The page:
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Most Americans say speech opposing Israel's right to exist and Palestinian statehood should be allowed

Fifty-eight percent of Americans say opposing Israel's right to exist should be allowed, while many US lawmakers and pro-Israel groups say it amounts to antisemitism
 Pro-Palestine demonstrators march through the streets during a rally on 13 January 2024 in Washington DC.
Pro-Palestine demonstrators march through the streets during a rally in Washington DC, on 13 January 2024 (Samuel Corum/AFP)

A new survey has found that the majority of Americans polled believe that expressing opposition to Israel's right to exist should be allowed in the United States.

The poll, conducted by the Pew Research Center, found that 58 percent of Americans hold the view that opposing Israel's right to exist should be allowed, while 17 percent felt that it should not be allowed.

The poll also found that 61 percent of Americans similarly believe that opposition to Palestinian statehood should be allowed.

A larger majority of Americans, 70 percent, say that expressing support for "Israel’s right to exist as a Jewish state" should be allowed.

The American public's belief that questioning Israel's right to exist is acceptable comes in stark contrast to the views of many US lawmakers, Israeli leaders, and pro-Israel groups in the US which often claim such questioning falls into the realm of antisemitism.

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US President Joe Biden said in 2021 that questioning Israel's right to exist is an obstacle to peace.

"Let’s get something straight here: until the region says, unequivocally, they acknowledge the right of Israel to exist as an independent Jewish state, there will be no peace," Biden said.

The invocation of Israel's right to exist has also come up most recently in Israel's war on Gaza, where Israeli forces have killed more than 32,000 Palestinians, in what many rights and legal experts, and several countries view as genocide.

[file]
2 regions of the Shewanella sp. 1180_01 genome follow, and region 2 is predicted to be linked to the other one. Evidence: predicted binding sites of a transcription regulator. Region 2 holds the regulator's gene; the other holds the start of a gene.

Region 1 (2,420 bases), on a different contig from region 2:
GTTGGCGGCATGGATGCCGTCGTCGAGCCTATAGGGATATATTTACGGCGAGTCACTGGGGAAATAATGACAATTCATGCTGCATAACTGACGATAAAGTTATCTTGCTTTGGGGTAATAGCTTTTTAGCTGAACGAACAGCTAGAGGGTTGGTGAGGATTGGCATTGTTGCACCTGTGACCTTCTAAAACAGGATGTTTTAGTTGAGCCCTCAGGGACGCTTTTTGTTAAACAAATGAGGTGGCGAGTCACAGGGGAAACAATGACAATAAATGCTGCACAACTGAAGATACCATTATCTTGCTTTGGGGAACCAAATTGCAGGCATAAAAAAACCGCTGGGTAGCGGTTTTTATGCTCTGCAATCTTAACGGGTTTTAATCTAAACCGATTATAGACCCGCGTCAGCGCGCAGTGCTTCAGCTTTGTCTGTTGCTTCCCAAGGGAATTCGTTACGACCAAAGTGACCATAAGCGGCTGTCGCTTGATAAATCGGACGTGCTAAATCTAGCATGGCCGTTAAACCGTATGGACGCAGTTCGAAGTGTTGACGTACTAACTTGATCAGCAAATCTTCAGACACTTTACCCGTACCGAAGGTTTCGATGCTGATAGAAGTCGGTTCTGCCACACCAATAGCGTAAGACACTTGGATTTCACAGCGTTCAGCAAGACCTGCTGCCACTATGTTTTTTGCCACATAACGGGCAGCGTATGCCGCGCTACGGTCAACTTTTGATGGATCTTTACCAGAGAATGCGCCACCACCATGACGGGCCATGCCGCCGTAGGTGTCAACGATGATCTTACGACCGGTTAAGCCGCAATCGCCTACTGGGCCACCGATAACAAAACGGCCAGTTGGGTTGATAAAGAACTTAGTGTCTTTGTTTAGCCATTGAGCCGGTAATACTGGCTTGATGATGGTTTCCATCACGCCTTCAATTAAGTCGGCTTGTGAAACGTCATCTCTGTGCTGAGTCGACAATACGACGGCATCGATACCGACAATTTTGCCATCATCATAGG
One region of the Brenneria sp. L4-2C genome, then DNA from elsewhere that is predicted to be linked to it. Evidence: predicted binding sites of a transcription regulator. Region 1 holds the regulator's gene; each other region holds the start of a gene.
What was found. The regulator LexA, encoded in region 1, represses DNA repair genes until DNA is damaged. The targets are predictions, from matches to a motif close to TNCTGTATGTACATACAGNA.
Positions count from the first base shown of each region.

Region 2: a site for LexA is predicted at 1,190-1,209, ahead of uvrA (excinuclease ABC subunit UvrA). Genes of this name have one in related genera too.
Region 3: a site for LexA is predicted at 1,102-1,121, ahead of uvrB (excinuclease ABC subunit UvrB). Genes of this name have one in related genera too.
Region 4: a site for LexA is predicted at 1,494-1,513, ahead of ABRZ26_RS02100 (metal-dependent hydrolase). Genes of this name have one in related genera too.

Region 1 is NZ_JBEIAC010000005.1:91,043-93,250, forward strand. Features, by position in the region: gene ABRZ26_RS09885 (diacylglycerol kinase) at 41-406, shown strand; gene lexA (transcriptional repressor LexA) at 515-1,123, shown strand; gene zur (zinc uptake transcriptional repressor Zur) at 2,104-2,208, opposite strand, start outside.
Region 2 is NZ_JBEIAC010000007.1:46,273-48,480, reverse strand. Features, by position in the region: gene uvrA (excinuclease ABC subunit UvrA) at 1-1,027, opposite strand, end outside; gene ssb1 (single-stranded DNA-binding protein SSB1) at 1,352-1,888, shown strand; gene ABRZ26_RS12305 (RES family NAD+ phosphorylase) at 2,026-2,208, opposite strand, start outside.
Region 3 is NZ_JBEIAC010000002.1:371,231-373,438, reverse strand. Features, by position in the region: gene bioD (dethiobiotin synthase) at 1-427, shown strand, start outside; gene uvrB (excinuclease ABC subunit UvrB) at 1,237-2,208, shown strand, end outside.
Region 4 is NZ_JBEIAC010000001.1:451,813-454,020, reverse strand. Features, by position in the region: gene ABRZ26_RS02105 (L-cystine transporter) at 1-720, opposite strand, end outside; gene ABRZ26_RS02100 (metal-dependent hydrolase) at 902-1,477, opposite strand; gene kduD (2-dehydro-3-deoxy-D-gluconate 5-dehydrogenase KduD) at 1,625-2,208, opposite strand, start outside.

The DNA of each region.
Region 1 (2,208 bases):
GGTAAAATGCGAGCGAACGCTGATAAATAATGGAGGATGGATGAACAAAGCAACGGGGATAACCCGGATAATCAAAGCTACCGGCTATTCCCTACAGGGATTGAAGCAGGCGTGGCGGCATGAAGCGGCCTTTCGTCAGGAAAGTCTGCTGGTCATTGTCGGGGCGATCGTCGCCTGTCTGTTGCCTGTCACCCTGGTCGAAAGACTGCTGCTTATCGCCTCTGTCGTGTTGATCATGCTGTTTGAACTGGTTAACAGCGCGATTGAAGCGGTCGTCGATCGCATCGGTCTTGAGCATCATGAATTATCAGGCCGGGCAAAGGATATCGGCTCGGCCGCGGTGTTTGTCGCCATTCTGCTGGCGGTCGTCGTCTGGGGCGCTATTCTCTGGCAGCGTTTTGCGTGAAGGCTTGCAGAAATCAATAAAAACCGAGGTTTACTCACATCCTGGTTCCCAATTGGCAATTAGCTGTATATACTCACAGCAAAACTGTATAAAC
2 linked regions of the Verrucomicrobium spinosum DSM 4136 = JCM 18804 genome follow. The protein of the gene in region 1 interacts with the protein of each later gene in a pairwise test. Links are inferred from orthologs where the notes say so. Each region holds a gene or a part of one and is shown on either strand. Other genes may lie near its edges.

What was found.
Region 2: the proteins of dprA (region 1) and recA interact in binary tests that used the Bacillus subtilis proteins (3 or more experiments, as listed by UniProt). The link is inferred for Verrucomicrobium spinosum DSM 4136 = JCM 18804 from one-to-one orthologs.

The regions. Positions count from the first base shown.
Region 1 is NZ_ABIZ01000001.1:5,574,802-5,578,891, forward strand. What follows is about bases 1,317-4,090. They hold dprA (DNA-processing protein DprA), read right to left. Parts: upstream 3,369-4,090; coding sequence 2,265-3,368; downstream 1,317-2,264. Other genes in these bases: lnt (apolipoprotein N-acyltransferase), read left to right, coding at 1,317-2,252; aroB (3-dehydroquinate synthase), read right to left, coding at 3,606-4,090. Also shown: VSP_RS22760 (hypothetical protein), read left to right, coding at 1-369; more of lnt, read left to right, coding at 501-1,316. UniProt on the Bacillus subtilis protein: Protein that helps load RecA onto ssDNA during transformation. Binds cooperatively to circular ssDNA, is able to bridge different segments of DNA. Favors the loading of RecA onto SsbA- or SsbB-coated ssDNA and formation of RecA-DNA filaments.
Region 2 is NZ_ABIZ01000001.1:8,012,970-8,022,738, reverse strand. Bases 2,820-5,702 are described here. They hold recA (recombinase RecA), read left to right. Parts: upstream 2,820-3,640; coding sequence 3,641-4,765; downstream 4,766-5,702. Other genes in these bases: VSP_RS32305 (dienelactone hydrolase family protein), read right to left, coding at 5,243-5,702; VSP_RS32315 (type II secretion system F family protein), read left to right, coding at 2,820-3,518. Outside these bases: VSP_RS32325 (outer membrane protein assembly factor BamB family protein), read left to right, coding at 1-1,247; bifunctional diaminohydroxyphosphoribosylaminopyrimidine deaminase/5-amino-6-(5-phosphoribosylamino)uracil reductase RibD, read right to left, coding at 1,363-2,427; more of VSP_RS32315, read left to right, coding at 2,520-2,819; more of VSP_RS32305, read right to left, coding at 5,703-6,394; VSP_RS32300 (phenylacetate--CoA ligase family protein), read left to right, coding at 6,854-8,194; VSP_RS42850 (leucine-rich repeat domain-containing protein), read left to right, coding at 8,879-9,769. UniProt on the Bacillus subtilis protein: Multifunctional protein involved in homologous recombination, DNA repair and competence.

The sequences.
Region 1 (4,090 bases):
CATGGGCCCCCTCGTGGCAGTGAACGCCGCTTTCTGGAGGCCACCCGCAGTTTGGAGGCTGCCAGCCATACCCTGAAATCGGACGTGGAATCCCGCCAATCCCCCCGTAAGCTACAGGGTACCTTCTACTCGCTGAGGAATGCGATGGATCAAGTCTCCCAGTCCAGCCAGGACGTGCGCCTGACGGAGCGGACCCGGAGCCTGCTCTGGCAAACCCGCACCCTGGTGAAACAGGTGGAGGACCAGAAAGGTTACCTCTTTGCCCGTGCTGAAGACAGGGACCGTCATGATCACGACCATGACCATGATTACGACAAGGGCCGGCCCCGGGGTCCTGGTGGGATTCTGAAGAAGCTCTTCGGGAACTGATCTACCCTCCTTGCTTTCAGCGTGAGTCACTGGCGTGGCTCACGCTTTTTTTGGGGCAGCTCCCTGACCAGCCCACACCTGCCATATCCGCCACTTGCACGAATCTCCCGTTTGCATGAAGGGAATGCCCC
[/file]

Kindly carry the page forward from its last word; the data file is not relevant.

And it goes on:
In November, the US House of Representatives passed a resolution which "recognizes that denying Israel’s right to exist is a form of antisemitism".

White House national security spokesperson John Kirby has also used the phrase to justify US support for the government of Israeli Prime Minister Benjamin Netanyahu.

"It’s about supporting the Israeli people’s right to exist, right to be a nation," he said in a January press briefing.

However, many Palestinian Americans have accused Israel of invoking the phrase "right to exist" whenever it is criticised for its treatment of Palestinians.

Pro-Palestine sentiments in US

The poll comes amid a rise in pro-Palestinian sentiments in the United States since Israel's war on Gaza.

The war began after the 7 October attacks on southern Israel led by Hamas, which killed around 1,200 people and saw more than 200 people taken back to Gaza as hostages.

Israel responded in full force, beginning with a devastating aerial bombing campaign followed by a ground invasion of Gaza.

Harvard Law School body labels Israel's war on Gaza a 'genocide'
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In addition to Israeli forces so far killing more than 32,000 Palestinians, most of whom were women and children, Israel's military has also levelled entire residential neighbourhoods, and targeted hospitals and aid workers. Israel most recently targeted a truck carrying several workers with the World Central Kitchen, an international humanitarian organisation.

Several polls conducted in the US have shown the American public's criticism of Israel's conduct in the war. Half of Americans ages 18-29 believe Israel is carrying out genocide in Gaza, while about 35 percent of all Americans believe this, according to a YouGov poll.

In another poll conducted by Pew, more Americans were found to have favourable views of Palestinians than of Israelis.

Pro-Palestinian demonstrations in the US have outnumbered the pro-Israel actions. According to the Nonviolent Action Lab, 6,889 pro-Palestine actions have taken place since October. In contrast, there were 1,035 pro-Israel actions in the same period.

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